I suppose one might argue that in a way, me choosing to read Marvel comics after all — and especially any time soon — would undermine all that. But I think the opposite may be true. I think by uncovering how widespread this issue is, and getting so many people to say “good point, you’re right,” I discovered something which legitimately needs to be addressed and resolved, something which could only ever be changed from within, with a strong voice that is informed enough to know what it’s talking about, with firsthand knowledge to lend specificity to its claims.

What I realized, in a roundabout way, is that Marvel fans needed a voice like mine speaking out on their behalf more than they need me to boycott the books — books which, ironically, many who agreed with and supported my own declaration still plan to buy and read themselves. If they can agree with what I said and still justify buying Marvel comics, why can’t I?

I knew going back to Marvel was a possibility for me. And that is why I left a very clear backdoor within the words of my declaration: the countdown/continue analogy was more than mere metaphor; it was the acknowledgement that I hadn’t committed permanently to the end of this “game.”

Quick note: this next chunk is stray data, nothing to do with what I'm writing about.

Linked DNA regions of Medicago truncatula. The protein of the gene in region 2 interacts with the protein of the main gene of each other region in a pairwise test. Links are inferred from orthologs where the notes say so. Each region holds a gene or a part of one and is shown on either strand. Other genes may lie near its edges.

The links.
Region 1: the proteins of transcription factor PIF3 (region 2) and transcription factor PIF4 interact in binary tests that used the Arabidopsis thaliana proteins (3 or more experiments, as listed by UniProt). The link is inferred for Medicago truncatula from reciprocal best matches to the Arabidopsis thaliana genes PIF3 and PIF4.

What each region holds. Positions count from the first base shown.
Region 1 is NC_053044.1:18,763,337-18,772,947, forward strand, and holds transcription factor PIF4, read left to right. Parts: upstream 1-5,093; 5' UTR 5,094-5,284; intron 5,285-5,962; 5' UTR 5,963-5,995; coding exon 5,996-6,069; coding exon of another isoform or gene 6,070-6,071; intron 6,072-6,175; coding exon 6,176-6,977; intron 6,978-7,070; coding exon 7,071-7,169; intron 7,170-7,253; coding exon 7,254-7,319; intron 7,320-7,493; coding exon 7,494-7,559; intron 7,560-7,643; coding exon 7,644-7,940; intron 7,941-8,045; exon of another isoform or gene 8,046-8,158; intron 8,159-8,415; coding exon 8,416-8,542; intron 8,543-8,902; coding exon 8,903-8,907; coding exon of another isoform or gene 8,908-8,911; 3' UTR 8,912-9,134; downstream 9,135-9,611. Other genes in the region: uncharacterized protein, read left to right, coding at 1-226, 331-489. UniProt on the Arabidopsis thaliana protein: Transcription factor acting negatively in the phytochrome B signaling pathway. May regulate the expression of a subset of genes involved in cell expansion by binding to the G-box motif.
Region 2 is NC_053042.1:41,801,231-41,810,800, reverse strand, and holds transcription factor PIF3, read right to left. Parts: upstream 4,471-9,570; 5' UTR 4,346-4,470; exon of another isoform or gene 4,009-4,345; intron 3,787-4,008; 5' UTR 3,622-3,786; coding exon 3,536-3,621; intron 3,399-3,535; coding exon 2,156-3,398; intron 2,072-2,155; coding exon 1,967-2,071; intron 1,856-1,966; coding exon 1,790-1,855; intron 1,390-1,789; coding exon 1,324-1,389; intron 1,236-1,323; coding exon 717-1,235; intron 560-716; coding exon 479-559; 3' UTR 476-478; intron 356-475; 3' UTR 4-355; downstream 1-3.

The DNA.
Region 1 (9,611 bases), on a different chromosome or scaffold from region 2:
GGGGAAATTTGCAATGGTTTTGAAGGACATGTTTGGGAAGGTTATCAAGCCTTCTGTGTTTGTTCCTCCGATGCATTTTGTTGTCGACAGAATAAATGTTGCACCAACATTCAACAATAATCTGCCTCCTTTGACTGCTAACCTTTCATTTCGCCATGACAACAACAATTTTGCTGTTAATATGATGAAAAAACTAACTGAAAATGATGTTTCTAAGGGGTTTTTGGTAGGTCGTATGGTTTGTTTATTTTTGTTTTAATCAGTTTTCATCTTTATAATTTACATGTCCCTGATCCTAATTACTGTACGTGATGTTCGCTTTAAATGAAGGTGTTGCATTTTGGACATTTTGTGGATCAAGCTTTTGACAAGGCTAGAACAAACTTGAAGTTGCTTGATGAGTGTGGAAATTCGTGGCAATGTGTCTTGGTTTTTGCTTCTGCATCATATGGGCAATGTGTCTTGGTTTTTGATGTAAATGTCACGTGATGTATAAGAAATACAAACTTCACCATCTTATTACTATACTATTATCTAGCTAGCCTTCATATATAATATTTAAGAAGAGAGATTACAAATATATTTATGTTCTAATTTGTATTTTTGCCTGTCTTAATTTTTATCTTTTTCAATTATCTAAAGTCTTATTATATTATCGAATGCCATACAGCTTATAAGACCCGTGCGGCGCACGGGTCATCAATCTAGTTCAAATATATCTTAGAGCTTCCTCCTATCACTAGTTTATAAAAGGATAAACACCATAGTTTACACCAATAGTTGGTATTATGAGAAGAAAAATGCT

Who among us has not said, in various ways, “I hate this game,” “screw this, I’m done,” “this game sucks,” when confronting a difficult or unfair opponent, only to a moment later overcome the challenge after trying again in spite of ourselves, and perhaps even recommend the game to a friend? It happens in games. It happens throughout life. As one commenter noted, doing things which piss us off is hardly unique to the process of selecting comics. Why should coping with that be okay everywhere else, but not here?

I have allowed myself to be an emotional victim in my relationship with Marvel pretty much since the beginning. And the thing I finally realized is, if I’m going to be miserable pining after the books I’m not reading, then my boycott hasn’t changed anything for me, because Marvel still has the power to make me feel unhappy, even when I’m ostensibly asserting myself. And that is just stupid.